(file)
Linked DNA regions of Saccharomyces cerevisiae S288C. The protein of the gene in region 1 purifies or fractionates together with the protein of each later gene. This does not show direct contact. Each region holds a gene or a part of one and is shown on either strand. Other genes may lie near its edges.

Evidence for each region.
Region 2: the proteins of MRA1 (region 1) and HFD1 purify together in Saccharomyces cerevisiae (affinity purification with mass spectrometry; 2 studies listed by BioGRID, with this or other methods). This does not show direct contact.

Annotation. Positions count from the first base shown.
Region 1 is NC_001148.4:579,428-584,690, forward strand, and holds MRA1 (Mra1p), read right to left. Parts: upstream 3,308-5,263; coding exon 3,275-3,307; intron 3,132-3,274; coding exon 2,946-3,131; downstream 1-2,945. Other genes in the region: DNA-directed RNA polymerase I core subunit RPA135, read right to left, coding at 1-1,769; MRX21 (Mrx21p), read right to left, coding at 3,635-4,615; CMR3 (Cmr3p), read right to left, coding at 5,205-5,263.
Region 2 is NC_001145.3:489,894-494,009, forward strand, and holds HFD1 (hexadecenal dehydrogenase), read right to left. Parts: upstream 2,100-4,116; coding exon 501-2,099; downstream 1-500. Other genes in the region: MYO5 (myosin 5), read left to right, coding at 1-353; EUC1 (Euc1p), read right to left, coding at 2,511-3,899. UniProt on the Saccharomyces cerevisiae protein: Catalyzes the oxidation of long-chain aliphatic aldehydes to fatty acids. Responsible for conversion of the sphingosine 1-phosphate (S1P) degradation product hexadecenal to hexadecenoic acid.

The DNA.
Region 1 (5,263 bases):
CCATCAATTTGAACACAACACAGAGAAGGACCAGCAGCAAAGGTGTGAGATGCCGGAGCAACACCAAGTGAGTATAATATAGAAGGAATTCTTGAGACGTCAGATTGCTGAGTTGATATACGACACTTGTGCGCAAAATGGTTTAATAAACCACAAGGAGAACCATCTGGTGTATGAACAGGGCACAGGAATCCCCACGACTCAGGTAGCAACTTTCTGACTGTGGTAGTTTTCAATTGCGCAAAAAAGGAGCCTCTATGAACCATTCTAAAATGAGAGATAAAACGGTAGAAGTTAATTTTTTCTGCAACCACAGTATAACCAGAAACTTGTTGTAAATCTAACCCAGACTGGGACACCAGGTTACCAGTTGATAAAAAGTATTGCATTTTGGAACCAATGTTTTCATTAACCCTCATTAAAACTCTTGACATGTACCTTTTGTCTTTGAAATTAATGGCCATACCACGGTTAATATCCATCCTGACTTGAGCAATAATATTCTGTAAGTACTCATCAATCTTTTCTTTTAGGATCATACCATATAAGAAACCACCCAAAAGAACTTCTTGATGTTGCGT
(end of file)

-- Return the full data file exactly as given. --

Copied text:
Linked DNA regions of Saccharomyces cerevisiae S288C. The protein of the gene in region 1 purifies or fractionates together with the protein of each later gene. This does not show direct contact. Each region holds a gene or a part of one and is shown on either strand. Other genes may lie near its edges.

Evidence for each region.
Region 2: the proteins of MRA1 (region 1) and HFD1 purify together in Saccharomyces cerevisiae (affinity purification with mass spectrometry; 2 studies listed by BioGRID, with this or other methods). This does not show direct contact.

Annotation. Positions count from the first base shown.
Region 1 is NC_001148.4:579,428-584,690, forward strand, and holds MRA1 (Mra1p), read right to left. Parts: upstream 3,308-5,263; coding exon 3,275-3,307; intron 3,132-3,274; coding exon 2,946-3,131; downstream 1-2,945. Other genes in the region: DNA-directed RNA polymerase I core subunit RPA135, read right to left, coding at 1-1,769; MRX21 (Mrx21p), read right to left, coding at 3,635-4,615; CMR3 (Cmr3p), read right to left, coding at 5,205-5,263.
Region 2 is NC_001145.3:489,894-494,009, forward strand, and holds HFD1 (hexadecenal dehydrogenase), read right to left. Parts: upstream 2,100-4,116; coding exon 501-2,099; downstream 1-500. Other genes in the region: MYO5 (myosin 5), read left to right, coding at 1-353; EUC1 (Euc1p), read right to left, coding at 2,511-3,899. UniProt on the Saccharomyces cerevisiae protein: Catalyzes the oxidation of long-chain aliphatic aldehydes to fatty acids. Responsible for conversion of the sphingosine 1-phosphate (S1P) degradation product hexadecenal to hexadecenoic acid.

The DNA.
Region 1 (5,263 bases):
CCATCAATTTGAACACAACACAGAGAAGGACCAGCAGCAAAGGTGTGAGATGCCGGAGCAACACCAAGTGAGTATAATATAGAAGGAATTCTTGAGACGTCAGATTGCTGAGTTGATATACGACACTTGTGCGCAAAATGGTTTAATAAACCACAAGGAGAACCATCTGGTGTATGAACAGGGCACAGGAATCCCCACGACTCAGGTAGCAACTTTCTGACTGTGGTAGTTTTCAATTGCGCAAAAAAGGAGCCTCTATGAACCATTCTAAAATGAGAGATAAAACGGTAGAAGTTAATTTTTTCTGCAACCACAGTATAACCAGAAACTTGTTGTAAATCTAACCCAGACTGGGACACCAGGTTACCAGTTGATAAAAAGTATTGCATTTTGGAACCAATGTTTTCATTAACCCTCATTAAAACTCTTGACATGTACCTTTTGTCTTTGAAATTAATGGCCATACCACGGTTAATATCCATCCTGACTTGAGCAATAATATTCTGTAAGTACTCATCAATCTTTTCTTTTAGGATCATACCATATAAGAAACCACCCAAAAGAACTTCTTGATGTTGCGT